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A rocket engine is a type of jet engine, which means that it is a reaction engine that creates thrust by discharging a high-speed stream of gas in the opposite of the desired direction of travel, propelling itself forward due to conservation of momentum. A rocket's distinguishing characteristic is that its propulsive jet is produced entirely from the engine's own propellant mass, with none of it taken from the external environment. This differs from other forms of jet engines, such as turbojets, turbofans, and ramjets, which mix their fuel with compressed air from the atmosphere to combust their fuel and produce a jet. Rocket engine technology is essential to spaceflight, because rockets can operate outside of an atmosphere. Rockets are also used for purposes such as fireworks, weapons, and high-speed aircraft.
Several forms of rocket engine exist. The most commonly used type is called a chemical rocket. A chemical rocket is propelled forward by chemical reactions in its propellant that produce heat, producing a stream of high-speed exhaust that is discharged from the rear of the rocket. Each chemical rocket carries a flammable propellant substance as its fuel supply. This is combined with an even more flammable substance, called the initiator or igniter. The initiator is ignited, usually through an electrical spark or pyrotechnic charge, and the heat in turn ignites the propellant, which burns to produce a propulsive exhaust jet.
The propellant chemicals can be solids, liquids, or solids combined with liquids or gases. In in a solid-fuel rocket, the solid propellant, called the grain, is stored together with oxidizing chemicals that serve as the initiator, while liquid-fuel rockets store the liquid propellant and initiator in separate tanks until it is time to release them into the combustion chamber to mix. Hybrid fuel rockets use a solid propellant, which is then mixed with a liquid or gaseous initiator stored in a separate tank until it is ready to be used.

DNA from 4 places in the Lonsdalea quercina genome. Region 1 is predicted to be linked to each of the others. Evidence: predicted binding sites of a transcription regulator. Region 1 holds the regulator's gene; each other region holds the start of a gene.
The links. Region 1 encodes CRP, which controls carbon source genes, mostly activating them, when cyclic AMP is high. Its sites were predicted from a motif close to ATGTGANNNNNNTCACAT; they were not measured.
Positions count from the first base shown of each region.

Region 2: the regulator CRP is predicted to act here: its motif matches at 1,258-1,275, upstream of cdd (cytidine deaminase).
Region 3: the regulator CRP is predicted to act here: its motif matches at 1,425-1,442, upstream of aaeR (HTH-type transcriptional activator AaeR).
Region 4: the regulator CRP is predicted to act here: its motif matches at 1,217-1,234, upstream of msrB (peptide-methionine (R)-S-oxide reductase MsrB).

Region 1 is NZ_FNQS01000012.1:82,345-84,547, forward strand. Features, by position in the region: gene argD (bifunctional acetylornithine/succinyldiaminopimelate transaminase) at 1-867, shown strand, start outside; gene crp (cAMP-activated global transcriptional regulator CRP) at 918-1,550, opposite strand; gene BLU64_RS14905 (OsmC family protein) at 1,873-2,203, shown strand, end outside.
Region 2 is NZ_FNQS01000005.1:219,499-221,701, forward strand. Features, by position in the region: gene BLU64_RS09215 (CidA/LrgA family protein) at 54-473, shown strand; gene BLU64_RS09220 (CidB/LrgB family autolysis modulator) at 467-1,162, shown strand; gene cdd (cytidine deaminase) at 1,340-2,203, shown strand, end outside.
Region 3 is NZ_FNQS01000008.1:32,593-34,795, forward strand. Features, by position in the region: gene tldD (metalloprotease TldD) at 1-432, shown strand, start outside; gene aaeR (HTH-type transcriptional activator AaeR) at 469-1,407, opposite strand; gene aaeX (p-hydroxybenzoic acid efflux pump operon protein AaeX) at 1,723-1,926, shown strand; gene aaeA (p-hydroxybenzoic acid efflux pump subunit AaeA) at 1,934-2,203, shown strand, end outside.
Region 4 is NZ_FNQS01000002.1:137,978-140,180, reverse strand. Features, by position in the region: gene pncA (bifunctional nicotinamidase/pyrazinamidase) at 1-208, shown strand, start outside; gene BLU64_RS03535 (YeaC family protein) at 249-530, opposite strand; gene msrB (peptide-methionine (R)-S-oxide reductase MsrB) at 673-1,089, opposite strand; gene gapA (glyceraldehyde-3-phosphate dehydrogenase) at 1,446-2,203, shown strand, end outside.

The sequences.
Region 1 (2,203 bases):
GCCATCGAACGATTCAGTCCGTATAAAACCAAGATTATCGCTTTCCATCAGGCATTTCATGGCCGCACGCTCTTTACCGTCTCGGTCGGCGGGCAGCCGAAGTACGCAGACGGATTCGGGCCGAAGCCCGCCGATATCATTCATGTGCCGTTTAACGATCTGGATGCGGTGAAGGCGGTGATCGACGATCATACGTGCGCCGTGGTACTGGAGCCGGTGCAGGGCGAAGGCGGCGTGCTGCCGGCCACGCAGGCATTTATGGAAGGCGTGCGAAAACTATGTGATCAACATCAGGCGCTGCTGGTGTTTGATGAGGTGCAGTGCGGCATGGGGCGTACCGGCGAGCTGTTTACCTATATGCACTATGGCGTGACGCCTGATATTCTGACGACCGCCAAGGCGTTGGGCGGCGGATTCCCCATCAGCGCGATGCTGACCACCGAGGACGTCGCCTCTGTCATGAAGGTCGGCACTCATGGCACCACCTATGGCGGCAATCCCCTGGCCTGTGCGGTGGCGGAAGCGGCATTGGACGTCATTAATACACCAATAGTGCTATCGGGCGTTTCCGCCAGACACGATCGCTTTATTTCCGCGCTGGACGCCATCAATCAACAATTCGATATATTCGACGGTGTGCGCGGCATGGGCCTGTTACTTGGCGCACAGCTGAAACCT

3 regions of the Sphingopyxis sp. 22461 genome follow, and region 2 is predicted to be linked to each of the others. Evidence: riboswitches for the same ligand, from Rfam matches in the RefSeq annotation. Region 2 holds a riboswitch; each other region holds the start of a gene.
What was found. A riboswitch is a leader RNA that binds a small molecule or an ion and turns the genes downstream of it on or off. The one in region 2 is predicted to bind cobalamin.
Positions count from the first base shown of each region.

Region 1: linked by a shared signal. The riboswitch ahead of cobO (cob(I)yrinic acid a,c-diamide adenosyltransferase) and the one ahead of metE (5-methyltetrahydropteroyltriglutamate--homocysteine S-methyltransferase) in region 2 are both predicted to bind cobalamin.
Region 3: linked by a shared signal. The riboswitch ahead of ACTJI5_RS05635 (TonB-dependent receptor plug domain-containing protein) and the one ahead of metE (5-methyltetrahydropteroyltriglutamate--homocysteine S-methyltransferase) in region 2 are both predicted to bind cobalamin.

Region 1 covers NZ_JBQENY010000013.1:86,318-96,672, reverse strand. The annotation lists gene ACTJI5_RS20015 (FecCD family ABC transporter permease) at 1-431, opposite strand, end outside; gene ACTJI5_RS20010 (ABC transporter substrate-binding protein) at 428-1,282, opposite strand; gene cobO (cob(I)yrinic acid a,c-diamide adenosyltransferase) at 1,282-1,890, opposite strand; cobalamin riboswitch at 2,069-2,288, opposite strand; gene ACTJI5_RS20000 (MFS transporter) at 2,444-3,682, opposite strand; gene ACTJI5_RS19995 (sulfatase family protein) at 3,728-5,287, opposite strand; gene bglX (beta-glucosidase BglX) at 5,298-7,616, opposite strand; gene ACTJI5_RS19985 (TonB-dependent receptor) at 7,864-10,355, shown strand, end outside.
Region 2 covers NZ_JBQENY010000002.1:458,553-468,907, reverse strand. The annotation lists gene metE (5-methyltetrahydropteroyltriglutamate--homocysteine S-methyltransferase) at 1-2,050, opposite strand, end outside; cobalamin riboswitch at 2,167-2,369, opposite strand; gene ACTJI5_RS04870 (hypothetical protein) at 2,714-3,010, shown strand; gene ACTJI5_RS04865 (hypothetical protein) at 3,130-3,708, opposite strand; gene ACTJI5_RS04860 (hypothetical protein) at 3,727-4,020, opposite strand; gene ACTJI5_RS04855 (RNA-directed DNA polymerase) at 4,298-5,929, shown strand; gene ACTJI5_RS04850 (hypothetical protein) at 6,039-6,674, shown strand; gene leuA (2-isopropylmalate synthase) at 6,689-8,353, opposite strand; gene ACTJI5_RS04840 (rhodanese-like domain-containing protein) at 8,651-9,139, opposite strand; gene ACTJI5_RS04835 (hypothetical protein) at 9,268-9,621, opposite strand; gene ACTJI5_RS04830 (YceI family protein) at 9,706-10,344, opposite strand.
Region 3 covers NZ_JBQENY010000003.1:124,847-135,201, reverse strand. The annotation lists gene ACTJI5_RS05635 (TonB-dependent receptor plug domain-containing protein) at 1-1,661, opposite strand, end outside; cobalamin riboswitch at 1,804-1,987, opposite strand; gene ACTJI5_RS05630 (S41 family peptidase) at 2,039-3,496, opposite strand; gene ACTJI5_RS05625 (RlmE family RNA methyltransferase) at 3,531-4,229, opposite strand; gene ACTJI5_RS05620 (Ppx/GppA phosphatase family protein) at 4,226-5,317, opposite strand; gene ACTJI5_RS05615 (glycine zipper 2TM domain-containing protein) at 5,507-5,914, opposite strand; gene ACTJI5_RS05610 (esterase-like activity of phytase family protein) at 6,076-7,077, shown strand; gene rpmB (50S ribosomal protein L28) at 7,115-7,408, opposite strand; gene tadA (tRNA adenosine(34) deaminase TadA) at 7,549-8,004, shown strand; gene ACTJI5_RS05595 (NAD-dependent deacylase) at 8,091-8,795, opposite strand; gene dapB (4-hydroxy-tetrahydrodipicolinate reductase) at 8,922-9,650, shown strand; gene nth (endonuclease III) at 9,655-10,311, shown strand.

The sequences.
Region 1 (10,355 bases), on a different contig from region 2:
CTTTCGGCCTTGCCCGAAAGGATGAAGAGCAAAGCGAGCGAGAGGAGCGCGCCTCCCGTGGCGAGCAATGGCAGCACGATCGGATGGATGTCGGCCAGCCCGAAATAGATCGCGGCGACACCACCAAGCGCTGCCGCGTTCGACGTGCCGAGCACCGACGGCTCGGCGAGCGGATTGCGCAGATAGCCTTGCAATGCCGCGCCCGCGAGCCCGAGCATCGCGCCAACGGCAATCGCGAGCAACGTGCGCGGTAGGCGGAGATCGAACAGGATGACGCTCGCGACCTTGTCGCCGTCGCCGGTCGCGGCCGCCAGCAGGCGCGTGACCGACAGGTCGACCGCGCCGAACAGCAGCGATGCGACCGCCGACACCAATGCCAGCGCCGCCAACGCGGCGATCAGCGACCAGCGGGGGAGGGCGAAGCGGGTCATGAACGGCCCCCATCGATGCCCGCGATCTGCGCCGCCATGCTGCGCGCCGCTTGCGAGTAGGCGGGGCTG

The most common solid fuel used today is called ammonium perchlorate composite propellant (APCP), which refers to a number of different chemical mixtures that incorporate both the propellant and initiator. APCP commonly includes the oxidizer ammonium perchlorate (NH4ClO4), elastic polymers called elastomers, and powdered aluminum or other metals. Liquid rocket fuels are often composed of liquid oxygen mixed with refined kerosene or liquid hydrogen or of dinitrogen tetroxide (N2O4) mixed with hydrazine (N2H4) or one of its derivatives.
Solid-fuel rockets were the first form of rocket engine, but have largely been supplanted by more efficient liquid-fuel and hybrid designs. They are still commonly used for purposes such as fireworks and model rocketry, however, and are sometimes used in spaceflight to launch small payloads into orbit or as supplements to a liquid-fuel rocket in order to increase payload capacity. For example, the Space Shuttle uses a single large liquid-fuel rocket flanked by two smaller solid-fuel rockets to reach orbit.
A thermal rocket uses a propellant that is heated from an external heat source rather than by chemical reactions in the propellant itself. Hot water rockets, also called steam rockets, use water as a propellant by heating it to produce jets of steam. Those are frequently used in very high-speed land vehicles, such as drag racers. Electrothermal rockets use electrical fields to produce heated plasma, which then heats the propellant to produce a jet. Electrothermal rockets are useful for producing brief bursts of thrust and commonly used for purposes such as altitude control in satellites.
Several other types of thermal rockets have been proposed and may eventually see use. A solar thermal rocket would use solar energy as a heat source, either by exposing the propellant directly to radiation from the sun or using solar energy to power a heat exchanger that would heat the propellant. The solar energy would be gathered and concentrated through mirrors or lenses to provide enough concentrated heat. A thermal rocket engine could also be powered by energy transmitted to it from an external source via laser or microwave beams. A nuclear-powered thermal rocket could heat its propellant with the energy from a nuclear reactor or from the decay of radioactive isotopes.